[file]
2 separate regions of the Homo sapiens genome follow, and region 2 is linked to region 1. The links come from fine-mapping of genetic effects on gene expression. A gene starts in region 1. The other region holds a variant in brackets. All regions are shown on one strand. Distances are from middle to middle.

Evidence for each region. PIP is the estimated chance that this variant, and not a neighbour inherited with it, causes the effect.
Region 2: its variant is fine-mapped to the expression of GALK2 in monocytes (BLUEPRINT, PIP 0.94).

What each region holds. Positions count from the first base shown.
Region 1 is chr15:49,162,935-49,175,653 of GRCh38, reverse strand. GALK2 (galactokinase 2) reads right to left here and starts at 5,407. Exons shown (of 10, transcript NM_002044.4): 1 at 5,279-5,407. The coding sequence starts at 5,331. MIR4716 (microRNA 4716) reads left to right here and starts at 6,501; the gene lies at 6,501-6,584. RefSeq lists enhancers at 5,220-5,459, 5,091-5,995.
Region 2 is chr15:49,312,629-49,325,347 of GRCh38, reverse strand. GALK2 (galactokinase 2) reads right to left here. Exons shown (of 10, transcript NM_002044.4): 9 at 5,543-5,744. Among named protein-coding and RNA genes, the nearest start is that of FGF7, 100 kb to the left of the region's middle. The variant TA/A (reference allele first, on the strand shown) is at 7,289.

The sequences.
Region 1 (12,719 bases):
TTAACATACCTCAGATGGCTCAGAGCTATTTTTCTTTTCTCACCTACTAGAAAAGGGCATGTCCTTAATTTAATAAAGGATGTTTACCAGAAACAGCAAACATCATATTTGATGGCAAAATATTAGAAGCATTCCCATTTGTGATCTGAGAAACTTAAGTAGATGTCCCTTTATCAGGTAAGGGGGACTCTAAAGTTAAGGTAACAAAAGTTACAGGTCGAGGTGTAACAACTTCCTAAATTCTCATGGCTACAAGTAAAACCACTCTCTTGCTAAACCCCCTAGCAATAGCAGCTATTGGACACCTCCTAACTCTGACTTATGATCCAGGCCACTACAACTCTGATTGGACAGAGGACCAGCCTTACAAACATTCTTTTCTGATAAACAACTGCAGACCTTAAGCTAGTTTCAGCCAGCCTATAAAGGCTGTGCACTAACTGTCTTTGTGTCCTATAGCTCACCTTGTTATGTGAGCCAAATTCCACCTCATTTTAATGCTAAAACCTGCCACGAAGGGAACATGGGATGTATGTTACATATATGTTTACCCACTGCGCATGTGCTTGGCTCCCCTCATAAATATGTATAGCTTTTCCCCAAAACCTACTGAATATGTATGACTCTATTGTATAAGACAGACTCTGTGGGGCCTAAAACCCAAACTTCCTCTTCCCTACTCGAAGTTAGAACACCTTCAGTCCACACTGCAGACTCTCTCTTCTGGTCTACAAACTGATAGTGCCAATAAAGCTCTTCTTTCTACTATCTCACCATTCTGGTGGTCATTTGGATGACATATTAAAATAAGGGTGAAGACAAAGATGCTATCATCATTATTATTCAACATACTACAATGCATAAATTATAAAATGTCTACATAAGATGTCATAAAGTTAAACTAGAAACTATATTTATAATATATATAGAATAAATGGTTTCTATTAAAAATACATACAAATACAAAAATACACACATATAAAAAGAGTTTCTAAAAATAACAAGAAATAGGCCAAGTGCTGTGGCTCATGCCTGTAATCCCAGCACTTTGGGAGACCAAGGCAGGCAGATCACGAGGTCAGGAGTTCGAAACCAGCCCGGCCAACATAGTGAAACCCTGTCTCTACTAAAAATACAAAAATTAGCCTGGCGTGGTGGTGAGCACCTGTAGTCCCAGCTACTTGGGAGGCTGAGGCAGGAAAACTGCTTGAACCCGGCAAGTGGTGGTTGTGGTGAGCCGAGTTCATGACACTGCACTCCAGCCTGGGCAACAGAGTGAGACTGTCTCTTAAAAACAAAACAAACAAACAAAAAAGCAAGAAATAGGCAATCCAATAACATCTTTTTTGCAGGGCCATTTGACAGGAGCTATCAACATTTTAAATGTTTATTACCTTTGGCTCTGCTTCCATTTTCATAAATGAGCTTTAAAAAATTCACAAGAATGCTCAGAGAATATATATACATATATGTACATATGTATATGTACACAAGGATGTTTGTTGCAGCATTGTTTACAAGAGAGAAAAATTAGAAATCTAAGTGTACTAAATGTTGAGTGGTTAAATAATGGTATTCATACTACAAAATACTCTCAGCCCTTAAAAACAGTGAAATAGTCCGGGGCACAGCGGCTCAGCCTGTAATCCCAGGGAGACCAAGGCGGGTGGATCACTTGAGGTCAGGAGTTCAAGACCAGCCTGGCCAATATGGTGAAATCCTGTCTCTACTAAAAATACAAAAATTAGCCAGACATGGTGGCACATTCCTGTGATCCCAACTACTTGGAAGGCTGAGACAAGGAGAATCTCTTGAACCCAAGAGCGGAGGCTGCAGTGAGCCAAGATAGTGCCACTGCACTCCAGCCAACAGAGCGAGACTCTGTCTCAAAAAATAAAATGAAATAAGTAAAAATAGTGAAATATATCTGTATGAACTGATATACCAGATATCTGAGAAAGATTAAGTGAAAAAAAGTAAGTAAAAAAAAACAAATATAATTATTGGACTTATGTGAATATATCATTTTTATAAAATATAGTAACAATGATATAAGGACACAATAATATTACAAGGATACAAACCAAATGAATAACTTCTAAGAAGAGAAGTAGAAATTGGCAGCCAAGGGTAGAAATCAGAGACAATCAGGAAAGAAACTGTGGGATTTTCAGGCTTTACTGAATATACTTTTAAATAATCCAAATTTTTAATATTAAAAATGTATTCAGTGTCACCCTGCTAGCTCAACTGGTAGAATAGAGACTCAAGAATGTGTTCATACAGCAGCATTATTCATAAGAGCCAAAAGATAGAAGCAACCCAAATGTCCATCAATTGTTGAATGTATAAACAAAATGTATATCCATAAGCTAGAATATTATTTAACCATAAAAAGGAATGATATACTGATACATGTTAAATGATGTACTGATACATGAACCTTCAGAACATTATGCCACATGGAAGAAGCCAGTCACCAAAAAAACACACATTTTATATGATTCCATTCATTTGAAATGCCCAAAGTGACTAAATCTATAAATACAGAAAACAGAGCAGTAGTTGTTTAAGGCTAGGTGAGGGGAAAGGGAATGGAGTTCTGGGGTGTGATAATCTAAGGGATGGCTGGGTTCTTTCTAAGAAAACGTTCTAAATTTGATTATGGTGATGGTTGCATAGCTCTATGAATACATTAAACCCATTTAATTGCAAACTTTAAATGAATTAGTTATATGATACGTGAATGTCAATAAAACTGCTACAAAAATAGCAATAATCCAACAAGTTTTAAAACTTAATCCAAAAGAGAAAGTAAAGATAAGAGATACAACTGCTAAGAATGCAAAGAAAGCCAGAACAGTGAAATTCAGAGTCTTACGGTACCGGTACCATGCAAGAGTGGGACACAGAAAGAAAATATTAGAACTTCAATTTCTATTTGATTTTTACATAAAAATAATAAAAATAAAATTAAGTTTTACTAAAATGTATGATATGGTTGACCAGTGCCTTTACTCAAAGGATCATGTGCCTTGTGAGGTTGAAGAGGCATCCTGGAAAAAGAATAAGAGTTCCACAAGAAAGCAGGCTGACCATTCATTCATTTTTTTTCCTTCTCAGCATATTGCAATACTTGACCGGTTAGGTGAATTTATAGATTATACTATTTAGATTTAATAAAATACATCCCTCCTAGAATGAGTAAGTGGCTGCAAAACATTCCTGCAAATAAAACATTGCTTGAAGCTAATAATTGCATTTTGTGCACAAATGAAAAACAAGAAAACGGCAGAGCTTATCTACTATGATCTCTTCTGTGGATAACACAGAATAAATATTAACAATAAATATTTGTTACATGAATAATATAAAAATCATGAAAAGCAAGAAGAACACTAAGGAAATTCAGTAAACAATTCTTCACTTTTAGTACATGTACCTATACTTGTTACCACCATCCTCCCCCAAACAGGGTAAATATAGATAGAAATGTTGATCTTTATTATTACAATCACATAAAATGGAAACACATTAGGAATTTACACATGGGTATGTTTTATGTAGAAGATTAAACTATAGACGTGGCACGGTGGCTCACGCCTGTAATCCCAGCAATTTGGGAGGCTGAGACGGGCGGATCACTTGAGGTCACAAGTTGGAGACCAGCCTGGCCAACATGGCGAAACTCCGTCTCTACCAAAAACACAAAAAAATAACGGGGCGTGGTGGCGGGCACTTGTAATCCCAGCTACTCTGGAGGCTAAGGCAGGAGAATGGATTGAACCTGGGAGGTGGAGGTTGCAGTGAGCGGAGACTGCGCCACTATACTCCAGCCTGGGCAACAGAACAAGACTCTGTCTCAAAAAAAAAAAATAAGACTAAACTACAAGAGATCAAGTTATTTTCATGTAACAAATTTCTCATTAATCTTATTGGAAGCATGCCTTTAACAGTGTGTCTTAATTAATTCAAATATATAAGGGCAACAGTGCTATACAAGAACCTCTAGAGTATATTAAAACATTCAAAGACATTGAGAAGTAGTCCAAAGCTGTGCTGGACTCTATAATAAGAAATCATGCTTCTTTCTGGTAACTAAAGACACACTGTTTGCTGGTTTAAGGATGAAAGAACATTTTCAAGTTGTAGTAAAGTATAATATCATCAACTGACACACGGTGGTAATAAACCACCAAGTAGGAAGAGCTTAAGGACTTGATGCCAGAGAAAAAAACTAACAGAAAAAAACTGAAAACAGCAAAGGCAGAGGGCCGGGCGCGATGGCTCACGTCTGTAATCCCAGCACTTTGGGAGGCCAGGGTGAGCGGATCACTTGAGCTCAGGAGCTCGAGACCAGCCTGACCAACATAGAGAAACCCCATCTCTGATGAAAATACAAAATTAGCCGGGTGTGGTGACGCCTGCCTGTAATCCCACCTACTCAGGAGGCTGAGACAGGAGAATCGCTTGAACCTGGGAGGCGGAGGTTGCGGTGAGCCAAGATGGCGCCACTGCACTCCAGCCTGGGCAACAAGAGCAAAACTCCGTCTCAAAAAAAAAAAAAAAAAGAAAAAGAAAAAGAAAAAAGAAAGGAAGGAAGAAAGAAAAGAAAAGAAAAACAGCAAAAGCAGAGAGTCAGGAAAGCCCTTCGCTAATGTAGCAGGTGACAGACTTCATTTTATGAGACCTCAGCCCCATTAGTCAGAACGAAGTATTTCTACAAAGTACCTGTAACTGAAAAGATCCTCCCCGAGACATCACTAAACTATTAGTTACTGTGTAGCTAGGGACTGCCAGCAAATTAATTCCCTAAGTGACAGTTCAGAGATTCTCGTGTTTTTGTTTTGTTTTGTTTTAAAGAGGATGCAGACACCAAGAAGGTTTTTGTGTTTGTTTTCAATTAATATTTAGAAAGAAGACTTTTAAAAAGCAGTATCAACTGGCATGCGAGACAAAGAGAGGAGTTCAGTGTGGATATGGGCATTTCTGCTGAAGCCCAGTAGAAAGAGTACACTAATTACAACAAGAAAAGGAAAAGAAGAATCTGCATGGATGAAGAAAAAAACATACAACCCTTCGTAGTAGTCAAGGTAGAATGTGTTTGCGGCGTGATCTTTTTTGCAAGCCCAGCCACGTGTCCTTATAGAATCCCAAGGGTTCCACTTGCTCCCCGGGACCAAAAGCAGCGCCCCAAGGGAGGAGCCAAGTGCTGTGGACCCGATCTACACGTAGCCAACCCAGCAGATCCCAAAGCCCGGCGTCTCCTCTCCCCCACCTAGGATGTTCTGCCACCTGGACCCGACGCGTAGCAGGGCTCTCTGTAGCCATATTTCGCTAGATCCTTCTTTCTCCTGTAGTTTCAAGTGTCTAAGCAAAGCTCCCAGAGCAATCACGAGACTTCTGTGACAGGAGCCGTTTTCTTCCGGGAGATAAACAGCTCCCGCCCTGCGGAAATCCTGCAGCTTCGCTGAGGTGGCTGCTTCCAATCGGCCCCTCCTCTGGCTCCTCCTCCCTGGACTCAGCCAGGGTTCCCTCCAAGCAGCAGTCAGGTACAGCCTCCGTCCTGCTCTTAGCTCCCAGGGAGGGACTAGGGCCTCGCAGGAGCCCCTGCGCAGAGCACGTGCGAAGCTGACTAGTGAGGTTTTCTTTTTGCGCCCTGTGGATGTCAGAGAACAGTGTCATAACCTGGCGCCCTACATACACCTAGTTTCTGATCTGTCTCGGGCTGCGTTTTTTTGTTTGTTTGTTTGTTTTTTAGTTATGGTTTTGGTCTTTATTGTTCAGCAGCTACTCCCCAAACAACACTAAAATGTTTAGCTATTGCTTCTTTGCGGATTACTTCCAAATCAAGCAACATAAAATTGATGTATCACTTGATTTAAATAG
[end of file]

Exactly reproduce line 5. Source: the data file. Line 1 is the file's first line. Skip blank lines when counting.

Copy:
Region 1 is chr15:49,162,935-49,175,653 of GRCh38, reverse strand. GALK2 (galactokinase 2) reads right to left here and starts at 5,407. Exons shown (of 10, transcript NM_002044.4): 1 at 5,279-5,407. The coding sequence starts at 5,331. MIR4716 (microRNA 4716) reads left to right here and starts at 6,501; the gene lies at 6,501-6,584. RefSeq lists enhancers at 5,220-5,459, 5,091-5,995.